They were two young Stanford University graduates -- one a dyslexic technical genius, the other a star athlete from a hardscrabble Colorado town. They set up shop in a one-car garage in 1938 and built a Silicon Valley icon, Hewlett-Packard Co. (HPQ), an innovation machine that pioneered radar, computers, and other digital wonders.
She was the most popular and powerful businesswoman of her time, a brilliant salesperson, convinced she could help rescue the company that had lost its way. William R. Hewlett and David Packard were as modest as Carleton S. Fiorina is flashy, as tech-driven as she is market-focused. Of all the errors made in Fiorina's six-year tenure as CEO of HP, none is perhaps as important as the notion that an outsider with values and skills vastly different from those of HP's founders could revive a company with a culture that so embodied their engineering-driven personalities.
Yes, of course, Louis V. Gerstner Jr. did just that with IBM (IBM). A marketing specialist from outside the computer industry, he rescued another declining digital behemoth by defying calls from Wall Street to split up the company to release shareholder value. But Carly was no Lou. He had gained the respect and loyalty of IBMers early by going to the IBM Research labs upon taking office, recognizing and celebrating IBM's core technology culture. Carly was never able to win the loyalty of HP's employees, who mostly resented and resisted her until the day she was ousted by the board of directors.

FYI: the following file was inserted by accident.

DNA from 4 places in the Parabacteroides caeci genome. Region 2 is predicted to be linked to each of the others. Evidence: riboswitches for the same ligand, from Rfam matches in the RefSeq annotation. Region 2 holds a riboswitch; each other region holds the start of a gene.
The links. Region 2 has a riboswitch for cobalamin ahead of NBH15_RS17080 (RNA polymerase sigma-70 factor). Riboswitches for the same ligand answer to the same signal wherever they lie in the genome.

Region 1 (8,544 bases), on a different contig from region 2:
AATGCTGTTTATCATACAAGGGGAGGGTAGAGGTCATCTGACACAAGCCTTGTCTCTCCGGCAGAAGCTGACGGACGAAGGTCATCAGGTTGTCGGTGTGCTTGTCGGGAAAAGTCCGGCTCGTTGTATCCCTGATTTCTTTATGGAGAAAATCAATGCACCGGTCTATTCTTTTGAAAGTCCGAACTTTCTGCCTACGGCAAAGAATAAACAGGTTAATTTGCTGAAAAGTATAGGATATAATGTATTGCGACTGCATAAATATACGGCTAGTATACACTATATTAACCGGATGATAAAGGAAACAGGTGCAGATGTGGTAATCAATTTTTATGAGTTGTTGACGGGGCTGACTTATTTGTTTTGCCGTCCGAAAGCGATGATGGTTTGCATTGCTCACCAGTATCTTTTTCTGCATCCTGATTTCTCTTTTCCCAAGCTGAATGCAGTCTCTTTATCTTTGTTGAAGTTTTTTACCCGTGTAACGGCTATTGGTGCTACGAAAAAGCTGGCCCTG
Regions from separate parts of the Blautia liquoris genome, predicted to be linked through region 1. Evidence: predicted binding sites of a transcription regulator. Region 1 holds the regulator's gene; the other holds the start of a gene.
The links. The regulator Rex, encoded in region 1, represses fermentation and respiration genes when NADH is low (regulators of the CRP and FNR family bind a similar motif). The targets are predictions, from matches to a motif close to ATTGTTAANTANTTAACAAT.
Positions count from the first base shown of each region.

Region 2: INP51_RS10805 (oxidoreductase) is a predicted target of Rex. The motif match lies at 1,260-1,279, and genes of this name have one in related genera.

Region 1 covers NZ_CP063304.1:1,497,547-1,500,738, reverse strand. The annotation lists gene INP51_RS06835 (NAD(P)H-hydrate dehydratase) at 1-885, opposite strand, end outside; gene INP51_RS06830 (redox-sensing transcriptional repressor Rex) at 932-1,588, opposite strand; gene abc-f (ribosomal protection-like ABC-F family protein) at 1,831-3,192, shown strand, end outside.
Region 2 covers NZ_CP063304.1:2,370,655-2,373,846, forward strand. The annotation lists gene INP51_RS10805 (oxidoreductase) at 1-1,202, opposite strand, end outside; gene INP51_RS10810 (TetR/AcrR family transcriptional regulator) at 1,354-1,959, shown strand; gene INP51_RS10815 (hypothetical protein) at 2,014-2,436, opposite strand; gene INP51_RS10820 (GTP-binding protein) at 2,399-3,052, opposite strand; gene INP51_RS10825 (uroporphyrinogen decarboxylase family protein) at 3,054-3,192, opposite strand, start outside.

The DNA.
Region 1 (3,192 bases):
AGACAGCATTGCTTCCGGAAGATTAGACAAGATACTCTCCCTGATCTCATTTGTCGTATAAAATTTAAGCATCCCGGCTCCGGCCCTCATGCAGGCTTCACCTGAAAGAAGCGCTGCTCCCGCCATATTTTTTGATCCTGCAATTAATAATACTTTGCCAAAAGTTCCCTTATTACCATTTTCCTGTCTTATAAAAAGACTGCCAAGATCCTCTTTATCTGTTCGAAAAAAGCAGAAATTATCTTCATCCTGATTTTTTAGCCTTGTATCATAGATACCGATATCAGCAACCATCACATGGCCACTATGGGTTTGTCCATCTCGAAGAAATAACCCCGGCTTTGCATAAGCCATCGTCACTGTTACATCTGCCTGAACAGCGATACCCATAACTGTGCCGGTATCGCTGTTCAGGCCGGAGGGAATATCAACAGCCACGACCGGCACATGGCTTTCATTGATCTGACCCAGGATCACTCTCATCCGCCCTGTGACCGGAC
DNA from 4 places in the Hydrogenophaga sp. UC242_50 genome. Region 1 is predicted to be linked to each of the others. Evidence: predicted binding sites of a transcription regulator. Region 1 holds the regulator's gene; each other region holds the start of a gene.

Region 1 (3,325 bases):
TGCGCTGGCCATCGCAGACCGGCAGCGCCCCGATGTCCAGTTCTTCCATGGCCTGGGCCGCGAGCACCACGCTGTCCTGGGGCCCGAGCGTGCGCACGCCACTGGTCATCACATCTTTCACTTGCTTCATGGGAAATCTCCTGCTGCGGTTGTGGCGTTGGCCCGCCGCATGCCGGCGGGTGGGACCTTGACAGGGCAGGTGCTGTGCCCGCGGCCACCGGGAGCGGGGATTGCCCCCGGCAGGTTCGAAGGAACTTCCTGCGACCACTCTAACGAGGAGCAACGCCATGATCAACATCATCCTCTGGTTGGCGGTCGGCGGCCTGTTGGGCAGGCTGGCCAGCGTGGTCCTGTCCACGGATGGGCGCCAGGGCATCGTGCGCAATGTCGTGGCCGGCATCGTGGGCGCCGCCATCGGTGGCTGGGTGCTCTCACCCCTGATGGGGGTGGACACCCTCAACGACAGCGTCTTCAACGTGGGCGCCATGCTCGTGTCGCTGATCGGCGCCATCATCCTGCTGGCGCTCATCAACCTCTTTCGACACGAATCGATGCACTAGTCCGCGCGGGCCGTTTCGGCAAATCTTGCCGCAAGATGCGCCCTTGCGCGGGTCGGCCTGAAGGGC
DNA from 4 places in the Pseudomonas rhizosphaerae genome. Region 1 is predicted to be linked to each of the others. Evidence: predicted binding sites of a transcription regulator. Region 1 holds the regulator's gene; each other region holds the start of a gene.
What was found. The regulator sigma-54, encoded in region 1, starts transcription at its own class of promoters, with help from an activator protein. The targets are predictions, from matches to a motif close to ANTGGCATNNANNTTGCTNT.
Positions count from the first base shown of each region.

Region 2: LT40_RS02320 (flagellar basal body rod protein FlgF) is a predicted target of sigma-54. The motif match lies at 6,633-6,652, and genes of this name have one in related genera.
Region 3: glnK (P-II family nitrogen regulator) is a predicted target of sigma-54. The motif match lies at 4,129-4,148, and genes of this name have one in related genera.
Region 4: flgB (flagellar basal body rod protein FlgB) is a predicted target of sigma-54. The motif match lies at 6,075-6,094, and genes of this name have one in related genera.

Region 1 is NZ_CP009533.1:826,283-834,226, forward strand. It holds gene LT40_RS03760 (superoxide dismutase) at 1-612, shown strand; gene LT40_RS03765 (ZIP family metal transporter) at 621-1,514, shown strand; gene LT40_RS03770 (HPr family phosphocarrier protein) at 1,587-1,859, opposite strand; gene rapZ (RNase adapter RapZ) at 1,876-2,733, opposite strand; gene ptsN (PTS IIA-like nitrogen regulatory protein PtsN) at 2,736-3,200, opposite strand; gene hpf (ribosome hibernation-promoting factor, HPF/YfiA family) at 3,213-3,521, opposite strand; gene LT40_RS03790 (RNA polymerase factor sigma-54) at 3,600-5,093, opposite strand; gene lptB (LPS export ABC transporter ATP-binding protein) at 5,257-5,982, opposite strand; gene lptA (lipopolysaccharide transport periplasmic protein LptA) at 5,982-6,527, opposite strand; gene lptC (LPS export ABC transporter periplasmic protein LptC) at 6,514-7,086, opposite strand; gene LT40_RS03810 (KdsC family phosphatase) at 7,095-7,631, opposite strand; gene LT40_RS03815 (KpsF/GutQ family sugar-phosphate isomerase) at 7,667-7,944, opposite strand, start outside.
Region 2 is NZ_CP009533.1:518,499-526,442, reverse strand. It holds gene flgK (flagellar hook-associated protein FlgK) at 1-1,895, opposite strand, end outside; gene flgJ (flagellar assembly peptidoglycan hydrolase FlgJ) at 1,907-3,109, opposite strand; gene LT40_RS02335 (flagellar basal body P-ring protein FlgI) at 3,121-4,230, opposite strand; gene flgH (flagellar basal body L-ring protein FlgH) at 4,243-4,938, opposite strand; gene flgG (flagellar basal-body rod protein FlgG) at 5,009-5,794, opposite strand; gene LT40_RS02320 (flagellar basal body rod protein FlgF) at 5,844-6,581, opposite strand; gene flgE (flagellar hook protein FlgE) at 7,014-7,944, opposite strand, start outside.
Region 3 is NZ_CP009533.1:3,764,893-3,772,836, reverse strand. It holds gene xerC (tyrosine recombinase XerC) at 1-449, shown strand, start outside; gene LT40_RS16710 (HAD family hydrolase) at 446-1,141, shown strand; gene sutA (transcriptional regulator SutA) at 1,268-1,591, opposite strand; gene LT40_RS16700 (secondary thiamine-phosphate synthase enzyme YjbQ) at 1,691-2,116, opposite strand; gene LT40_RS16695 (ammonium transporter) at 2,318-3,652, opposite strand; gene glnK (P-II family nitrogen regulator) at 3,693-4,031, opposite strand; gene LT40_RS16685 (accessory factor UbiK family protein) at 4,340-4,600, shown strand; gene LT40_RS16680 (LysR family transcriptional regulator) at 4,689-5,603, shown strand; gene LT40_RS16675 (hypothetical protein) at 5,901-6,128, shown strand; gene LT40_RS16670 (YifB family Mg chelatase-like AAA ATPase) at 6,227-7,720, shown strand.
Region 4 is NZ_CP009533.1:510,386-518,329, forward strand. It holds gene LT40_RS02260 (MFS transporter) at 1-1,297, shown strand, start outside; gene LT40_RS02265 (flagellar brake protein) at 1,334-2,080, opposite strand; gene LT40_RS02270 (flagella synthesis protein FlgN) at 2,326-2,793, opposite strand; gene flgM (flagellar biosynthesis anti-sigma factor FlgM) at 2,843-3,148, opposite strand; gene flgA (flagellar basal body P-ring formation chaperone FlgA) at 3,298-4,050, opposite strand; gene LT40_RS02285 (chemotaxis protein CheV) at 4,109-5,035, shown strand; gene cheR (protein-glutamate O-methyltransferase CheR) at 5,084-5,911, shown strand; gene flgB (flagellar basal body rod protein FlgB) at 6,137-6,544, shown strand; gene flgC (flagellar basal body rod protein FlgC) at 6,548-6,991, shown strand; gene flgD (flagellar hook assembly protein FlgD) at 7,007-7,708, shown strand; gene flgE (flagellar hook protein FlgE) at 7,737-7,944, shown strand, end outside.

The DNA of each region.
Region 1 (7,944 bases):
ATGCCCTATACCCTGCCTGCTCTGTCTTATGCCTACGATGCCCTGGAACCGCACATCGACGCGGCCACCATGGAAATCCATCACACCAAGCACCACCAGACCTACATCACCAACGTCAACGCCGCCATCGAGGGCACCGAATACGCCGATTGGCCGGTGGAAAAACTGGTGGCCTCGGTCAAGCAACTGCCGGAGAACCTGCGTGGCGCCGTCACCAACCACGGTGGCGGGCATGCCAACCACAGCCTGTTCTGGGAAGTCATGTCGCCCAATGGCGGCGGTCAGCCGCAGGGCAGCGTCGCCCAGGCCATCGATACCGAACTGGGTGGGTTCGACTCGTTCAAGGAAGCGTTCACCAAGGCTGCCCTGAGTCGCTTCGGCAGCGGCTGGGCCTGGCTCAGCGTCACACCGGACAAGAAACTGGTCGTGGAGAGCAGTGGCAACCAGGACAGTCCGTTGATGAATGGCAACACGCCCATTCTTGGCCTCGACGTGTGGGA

Gerstner was also totally in control. He may have ruled by fear, but he spent his first three years fixing the plumbing of IBM, and in the end he was in control of its operating units. Carly tried her hand at reorganization, but it never really worked. HP's board felt that she wasn't good enough at operations, and Carly stubbornly refused to hire a chief operating officer.
Gerstner disparaged the "vision thing," yet he created a powerful, overarching strategy for IBM -- one that moved the company up to high-end services. He sold IBM's technical abilities as solutions to Corporate America's info tech problems. Fiorina's strategy of merging with a low-end computer maker, Compaq, failed to create a focused strategy for HP. She tried to serve too many customers in too many markets: consumer electronics, commodity PCs, high-valued enterprise businesses, and, of course, printing. In the end, IBM dominated high-end computer services, Dell Inc. (DELL) controlled low-end PCs, and only HP's printing operation made real profits. Faced with new competition from Dell, even printing is now under fire. The merger with Compaq, while executed smoothly by Fiorina, never delivered on raising margins or profits.
Which is what Walter Hewlett, the eldest son of founder William Hewlett, predicted when he fought Fiorina's purchase of Compaq in 2002. He rallied the descendants of both founding families -- and the shares they controlled personally and through foundations -- in the failed proxy battle. The board asked him to leave for his efforts. Perhaps it should ask him back. Carly was hired to help revive a flagging high-tech pioneer. Someone still needs to save HP.